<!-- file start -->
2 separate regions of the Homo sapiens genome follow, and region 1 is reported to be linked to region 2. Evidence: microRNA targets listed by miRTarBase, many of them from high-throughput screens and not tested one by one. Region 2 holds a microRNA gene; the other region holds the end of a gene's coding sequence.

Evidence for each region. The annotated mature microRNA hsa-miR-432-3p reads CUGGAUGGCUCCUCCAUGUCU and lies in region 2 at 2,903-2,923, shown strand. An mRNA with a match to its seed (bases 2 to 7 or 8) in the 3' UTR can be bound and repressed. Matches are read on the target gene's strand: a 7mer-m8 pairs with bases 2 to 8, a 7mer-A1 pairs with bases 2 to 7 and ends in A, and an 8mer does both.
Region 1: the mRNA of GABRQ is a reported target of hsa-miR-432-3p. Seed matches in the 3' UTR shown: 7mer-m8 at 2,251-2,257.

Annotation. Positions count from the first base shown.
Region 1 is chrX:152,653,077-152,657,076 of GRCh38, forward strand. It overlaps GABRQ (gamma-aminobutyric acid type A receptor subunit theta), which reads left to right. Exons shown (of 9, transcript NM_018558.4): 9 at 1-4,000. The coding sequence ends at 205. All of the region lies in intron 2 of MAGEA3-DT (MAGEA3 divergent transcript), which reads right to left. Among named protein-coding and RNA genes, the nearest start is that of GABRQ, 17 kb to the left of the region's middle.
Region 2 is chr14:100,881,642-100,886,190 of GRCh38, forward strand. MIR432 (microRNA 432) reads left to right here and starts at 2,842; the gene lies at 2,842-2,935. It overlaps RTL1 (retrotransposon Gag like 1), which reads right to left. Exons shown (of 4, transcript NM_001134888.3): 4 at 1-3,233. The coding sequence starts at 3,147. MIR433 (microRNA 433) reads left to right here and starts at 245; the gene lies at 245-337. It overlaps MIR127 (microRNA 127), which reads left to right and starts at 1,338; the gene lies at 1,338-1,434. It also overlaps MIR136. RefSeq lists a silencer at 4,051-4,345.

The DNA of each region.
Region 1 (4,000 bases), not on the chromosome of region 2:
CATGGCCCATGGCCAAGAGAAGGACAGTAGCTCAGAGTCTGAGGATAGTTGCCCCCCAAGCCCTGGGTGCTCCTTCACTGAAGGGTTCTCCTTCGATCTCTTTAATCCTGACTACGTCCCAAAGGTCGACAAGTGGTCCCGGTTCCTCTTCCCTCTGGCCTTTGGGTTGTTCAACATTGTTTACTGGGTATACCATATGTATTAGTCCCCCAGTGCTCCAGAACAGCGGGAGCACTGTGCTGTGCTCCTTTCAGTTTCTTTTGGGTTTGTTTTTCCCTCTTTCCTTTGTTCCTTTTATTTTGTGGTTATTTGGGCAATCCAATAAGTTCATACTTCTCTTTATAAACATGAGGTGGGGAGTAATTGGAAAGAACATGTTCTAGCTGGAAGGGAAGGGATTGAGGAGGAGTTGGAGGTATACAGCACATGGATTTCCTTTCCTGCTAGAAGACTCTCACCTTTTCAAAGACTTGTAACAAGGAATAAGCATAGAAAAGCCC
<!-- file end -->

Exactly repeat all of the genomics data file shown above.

2 separate regions of the Homo sapiens genome follow, and region 1 is reported to be linked to region 2. Evidence: microRNA targets listed by miRTarBase, many of them from high-throughput screens and not tested one by one. Region 2 holds a microRNA gene; the other region holds the end of a gene's coding sequence.

Evidence for each region. The annotated mature microRNA hsa-miR-432-3p reads CUGGAUGGCUCCUCCAUGUCU and lies in region 2 at 2,903-2,923, shown strand. An mRNA with a match to its seed (bases 2 to 7 or 8) in the 3' UTR can be bound and repressed. Matches are read on the target gene's strand: a 7mer-m8 pairs with bases 2 to 8, a 7mer-A1 pairs with bases 2 to 7 and ends in A, and an 8mer does both.
Region 1: the mRNA of GABRQ is a reported target of hsa-miR-432-3p. Seed matches in the 3' UTR shown: 7mer-m8 at 2,251-2,257.

Annotation. Positions count from the first base shown.
Region 1 is chrX:152,653,077-152,657,076 of GRCh38, forward strand. It overlaps GABRQ (gamma-aminobutyric acid type A receptor subunit theta), which reads left to right. Exons shown (of 9, transcript NM_018558.4): 9 at 1-4,000. The coding sequence ends at 205. All of the region lies in intron 2 of MAGEA3-DT (MAGEA3 divergent transcript), which reads right to left. Among named protein-coding and RNA genes, the nearest start is that of GABRQ, 17 kb to the left of the region's middle.
Region 2 is chr14:100,881,642-100,886,190 of GRCh38, forward strand. MIR432 (microRNA 432) reads left to right here and starts at 2,842; the gene lies at 2,842-2,935. It overlaps RTL1 (retrotransposon Gag like 1), which reads right to left. Exons shown (of 4, transcript NM_001134888.3): 4 at 1-3,233. The coding sequence starts at 3,147. MIR433 (microRNA 433) reads left to right here and starts at 245; the gene lies at 245-337. It overlaps MIR127 (microRNA 127), which reads left to right and starts at 1,338; the gene lies at 1,338-1,434. It also overlaps MIR136. RefSeq lists a silencer at 4,051-4,345.

The DNA of each region.
Region 1 (4,000 bases), not on the chromosome of region 2:
CATGGCCCATGGCCAAGAGAAGGACAGTAGCTCAGAGTCTGAGGATAGTTGCCCCCCAAGCCCTGGGTGCTCCTTCACTGAAGGGTTCTCCTTCGATCTCTTTAATCCTGACTACGTCCCAAAGGTCGACAAGTGGTCCCGGTTCCTCTTCCCTCTGGCCTTTGGGTTGTTCAACATTGTTTACTGGGTATACCATATGTATTAGTCCCCCAGTGCTCCAGAACAGCGGGAGCACTGTGCTGTGCTCCTTTCAGTTTCTTTTGGGTTTGTTTTTCCCTCTTTCCTTTGTTCCTTTTATTTTGTGGTTATTTGGGCAATCCAATAAGTTCATACTTCTCTTTATAAACATGAGGTGGGGAGTAATTGGAAAGAACATGTTCTAGCTGGAAGGGAAGGGATTGAGGAGGAGTTGGAGGTATACAGCACATGGATTTCCTTTCCTGCTAGAAGACTCTCACCTTTTCAAAGACTTGTAACAAGGAATAAGCATAGAAAAGCCC